Liquor and Gaming Data Collection

Liquor and Gaming Data Collection

(Production of Documents, 1 August 2023, Legislative Assembly, NSW Parliament)

By leave: I table two items of correspondence from the New South Wales Crime Commissioner relating to the Legislative Assembly's order for papers addressed to the member for Sydney, dated 31 July 2023, and to the Director Legal, Information Unit, Department of Enterprise Investment and Trade, dated 28 July 2023.

I move:

That the resolution of the House of 25 May 2023 for the order for papers relating to investigations into money laundering in clubs and pubs, subsequently amended on 21 June 2023, be further amended by:

(1) Omitting paragraph 1 (h) and inserting instead:

(h) any documents relating to gaming machine compliance checks; and

(i) any documents relating to the New South Wales Crime Commission inquiry into money laundering via electronic gaming machines.

(2) Inserting the following new paragraphs after paragraph (1):

(2) That documents referred to in sub-paragraphs (1) (a), (1) (b), (1) (c), (1) (e) and (1) (i) are to be provided only if:

(a) the documents, or the information contained in the documents, have not prior to 25 May 2023 already been, in the opinion of the New South Wales Crime Commissioner, reviewed or considered by the New South Wales Crime Commissioner; and

(b) the documents are comprised exclusively of raw data outputs from the centralised monitoring system, regardless of whether or not they have been reviewed or considered by the New South Wales Crime Commissioner.

(3) Documents produced in accordance with paragraph (2) are to be produced in redacted form if, in the opinion of the New South Wales Crime Commissioner or their delegate, production of the document in unredacted form would be prejudicial to the exercise of the Crime Commission's investigative function or to the conduct of any criminal proceedings that may arise out of investigations undertaken by the New South Wales Crime Commission.

(4) Omitting paragraph (5), which restricts inspection of the returned documents to members only. I seek to amend the motion passed by the House that calls for certain papers relating to money laundering and associated enforcement and compliance in electronic gaming machines. The amended motions follow discussions with the NSW Crime Commission, which late last year released a damming report estimating that billions of dollars of proceeds of crime is being laundered through washing and spending on poker machines in pubs and clubs every year.

The initial motion was moved after I was provided with information that there was greater evidence of money laundering of the washing or cleaning kind in pubs and clubs than was reflected in the Crime Commission's report. That original motion was amended to ensure the NSW Crime Commission could review all of that evidence before documents were produced to Parliament. The commission has now assessed those documents comprising 8,497 that the Department of Enterprise, Investment and Trade has stated were within the scope of the motion, and it did sampled approximately 460,000 that were held by Liquor and Gaming NSW that fell within the time frame but were not considered within the motion's scope.

The NSW Crime Commission found 125 documents that were not provided to the commission as part of the Project Islington investigation that should have been. I understand that, since providing these documents, Liquor and Gaming has now claimed that 38 were not within scope. However, the Crime Commissioner has disputed that claim in a letter, which I have tabled, and all parties agree that those documents will now be released. It is deeply concerning that Liquor and Gaming did not provide the Crime Commissioner with key documents during Project Islington and then sought to limit those same documents from this call for papers. The documents that were not considered as part of Project Islington investigations are now the focus of the amended call for papers. These papers, which did not contribute to investigations or findings and were not included in the final report, should now be publicly available. The documents in question reflect suspicions that money laundering of the cleaning kind is occurring in pubs and clubs to a greater extent than is reflected in the final Crime Commission report. I remind the House that Project Islington found both cleaning and spending of money, but concluded that spending the proceeds of crime in pubs and clubs was more widespread.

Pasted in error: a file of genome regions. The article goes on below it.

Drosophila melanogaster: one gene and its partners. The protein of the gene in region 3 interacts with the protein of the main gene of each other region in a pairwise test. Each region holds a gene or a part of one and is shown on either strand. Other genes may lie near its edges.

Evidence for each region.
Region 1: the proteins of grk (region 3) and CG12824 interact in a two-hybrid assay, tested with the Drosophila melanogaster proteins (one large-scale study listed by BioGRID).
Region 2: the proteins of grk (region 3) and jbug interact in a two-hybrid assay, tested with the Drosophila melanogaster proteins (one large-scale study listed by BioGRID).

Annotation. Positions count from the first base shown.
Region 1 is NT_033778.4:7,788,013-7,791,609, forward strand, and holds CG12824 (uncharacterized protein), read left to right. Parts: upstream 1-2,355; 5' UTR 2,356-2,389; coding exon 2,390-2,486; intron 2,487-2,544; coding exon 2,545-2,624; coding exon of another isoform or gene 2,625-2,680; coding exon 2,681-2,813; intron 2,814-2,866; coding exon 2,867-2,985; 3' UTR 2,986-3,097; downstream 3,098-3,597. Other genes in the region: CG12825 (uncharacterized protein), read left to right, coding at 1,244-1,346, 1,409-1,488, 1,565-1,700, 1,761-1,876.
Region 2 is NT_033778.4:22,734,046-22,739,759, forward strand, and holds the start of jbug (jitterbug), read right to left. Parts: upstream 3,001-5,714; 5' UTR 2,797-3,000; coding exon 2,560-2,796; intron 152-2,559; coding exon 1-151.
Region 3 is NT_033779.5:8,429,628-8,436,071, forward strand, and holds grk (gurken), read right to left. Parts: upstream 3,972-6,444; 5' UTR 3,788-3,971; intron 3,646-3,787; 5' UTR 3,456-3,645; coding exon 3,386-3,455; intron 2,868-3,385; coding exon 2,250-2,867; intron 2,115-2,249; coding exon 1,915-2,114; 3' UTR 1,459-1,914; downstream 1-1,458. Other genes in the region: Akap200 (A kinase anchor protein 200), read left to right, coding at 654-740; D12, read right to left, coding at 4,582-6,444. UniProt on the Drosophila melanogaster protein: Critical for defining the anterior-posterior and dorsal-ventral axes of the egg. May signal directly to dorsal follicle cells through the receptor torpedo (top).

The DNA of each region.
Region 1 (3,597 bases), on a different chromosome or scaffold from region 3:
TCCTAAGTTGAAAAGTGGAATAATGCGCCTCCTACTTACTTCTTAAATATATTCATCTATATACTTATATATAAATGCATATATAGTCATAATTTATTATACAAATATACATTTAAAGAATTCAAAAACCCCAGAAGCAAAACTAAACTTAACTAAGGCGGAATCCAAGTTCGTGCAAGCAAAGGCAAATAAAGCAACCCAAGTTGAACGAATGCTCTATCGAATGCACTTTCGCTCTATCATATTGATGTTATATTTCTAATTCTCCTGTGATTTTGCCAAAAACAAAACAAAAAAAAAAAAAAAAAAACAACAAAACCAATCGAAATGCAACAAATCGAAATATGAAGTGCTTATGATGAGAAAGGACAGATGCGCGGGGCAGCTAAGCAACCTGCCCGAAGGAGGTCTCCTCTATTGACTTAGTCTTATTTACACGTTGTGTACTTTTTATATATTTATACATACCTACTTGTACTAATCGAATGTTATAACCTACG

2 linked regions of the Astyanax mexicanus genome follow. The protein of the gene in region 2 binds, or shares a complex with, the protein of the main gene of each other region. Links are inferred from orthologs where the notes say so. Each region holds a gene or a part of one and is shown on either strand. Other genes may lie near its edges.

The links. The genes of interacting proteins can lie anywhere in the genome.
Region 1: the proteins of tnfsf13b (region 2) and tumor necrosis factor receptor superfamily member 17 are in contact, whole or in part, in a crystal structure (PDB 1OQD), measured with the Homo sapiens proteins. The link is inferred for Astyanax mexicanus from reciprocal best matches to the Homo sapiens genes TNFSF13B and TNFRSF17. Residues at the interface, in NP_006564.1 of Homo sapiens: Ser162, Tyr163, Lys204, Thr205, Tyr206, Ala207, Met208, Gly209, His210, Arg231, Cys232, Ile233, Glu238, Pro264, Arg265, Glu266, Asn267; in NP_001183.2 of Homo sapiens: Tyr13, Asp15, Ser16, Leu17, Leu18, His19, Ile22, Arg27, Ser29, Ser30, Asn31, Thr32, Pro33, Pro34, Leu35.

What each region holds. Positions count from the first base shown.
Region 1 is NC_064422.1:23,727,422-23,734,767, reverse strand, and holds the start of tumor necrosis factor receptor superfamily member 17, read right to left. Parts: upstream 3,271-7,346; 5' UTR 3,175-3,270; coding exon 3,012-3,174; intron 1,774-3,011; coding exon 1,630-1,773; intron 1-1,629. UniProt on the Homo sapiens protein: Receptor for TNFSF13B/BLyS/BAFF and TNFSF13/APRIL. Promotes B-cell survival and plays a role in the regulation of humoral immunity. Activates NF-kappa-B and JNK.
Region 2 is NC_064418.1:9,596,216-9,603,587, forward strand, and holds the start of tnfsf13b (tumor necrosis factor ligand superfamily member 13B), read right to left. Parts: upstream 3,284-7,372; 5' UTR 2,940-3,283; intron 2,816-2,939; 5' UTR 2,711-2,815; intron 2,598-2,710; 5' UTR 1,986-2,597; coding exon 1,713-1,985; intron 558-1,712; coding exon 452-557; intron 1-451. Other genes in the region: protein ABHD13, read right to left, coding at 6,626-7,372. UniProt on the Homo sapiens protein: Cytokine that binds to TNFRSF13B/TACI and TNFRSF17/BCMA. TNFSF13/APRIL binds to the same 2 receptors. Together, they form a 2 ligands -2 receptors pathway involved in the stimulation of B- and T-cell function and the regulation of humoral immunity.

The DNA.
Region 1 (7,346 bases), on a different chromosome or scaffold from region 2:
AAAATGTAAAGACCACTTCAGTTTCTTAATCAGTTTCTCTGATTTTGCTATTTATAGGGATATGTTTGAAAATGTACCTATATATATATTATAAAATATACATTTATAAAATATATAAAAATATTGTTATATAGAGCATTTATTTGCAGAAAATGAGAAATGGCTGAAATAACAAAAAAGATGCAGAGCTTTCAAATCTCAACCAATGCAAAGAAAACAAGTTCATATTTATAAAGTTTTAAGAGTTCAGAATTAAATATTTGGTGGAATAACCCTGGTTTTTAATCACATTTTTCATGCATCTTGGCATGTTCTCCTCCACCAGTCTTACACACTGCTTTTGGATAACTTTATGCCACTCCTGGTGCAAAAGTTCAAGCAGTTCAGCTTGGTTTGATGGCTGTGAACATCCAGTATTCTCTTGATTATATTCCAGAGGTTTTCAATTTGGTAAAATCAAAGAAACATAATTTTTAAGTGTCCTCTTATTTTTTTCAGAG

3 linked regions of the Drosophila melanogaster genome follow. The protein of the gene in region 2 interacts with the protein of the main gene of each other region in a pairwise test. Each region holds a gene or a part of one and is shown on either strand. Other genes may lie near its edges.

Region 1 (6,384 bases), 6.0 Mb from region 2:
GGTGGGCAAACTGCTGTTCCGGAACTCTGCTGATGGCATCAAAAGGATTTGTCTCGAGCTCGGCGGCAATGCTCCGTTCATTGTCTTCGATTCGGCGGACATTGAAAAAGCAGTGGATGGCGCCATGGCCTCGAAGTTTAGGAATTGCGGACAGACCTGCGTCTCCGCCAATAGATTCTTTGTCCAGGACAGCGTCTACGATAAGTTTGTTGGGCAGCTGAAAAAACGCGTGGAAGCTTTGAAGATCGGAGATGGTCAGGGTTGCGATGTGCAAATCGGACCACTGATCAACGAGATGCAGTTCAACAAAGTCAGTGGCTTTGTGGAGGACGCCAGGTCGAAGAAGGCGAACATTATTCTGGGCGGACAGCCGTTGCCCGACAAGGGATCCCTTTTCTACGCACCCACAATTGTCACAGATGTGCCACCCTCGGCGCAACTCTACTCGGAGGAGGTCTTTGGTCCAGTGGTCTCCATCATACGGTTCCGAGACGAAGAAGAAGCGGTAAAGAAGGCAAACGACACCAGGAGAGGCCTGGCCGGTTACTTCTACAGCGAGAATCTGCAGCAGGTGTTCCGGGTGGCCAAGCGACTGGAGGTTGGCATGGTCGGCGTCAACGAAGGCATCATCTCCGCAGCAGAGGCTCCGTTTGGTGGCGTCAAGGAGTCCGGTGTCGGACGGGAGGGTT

The concerns raised reflect data from the Central Monitoring System, or CMS, some of which, I understand, will indicate money going in and then going out of machines without being played. But the Crime Commissioner has stressed that this data is not reliable enough for identifying money laundering alone. Other explanations can be made for the figures and, therefore, conclusions can only be made following further detailed analysis and investigation, such as assessing CCTV footage and questioning users identified as suspicious. The Crime Commissioner has written to me outlining the shortcomings of the CMS data and I have tabled that letter.

What is clear from the items in this call for paper and following my conversations with the NSW Crime Commissioner is that there is a transaction data void when it comes to detecting the different types of money laundering that occur in clubs and pubs. There is no mandatory transaction tracking system that can identify money laundering. The Crime Commissioner again makes it clear in his correspondence to me that the best way to address this is through cashless gaming. While the amended call for papers will focus on data and documents that have not been seen by the NSW Crime Commission during Project Islington and the raw data that needs further analysis to draw indisputable findings about money laundering, the call for papers will still include matters around complaints, compliance and enforcement of electronic gaming machines in pubs and clubs to ensure the papers capture a wider picture of the situation.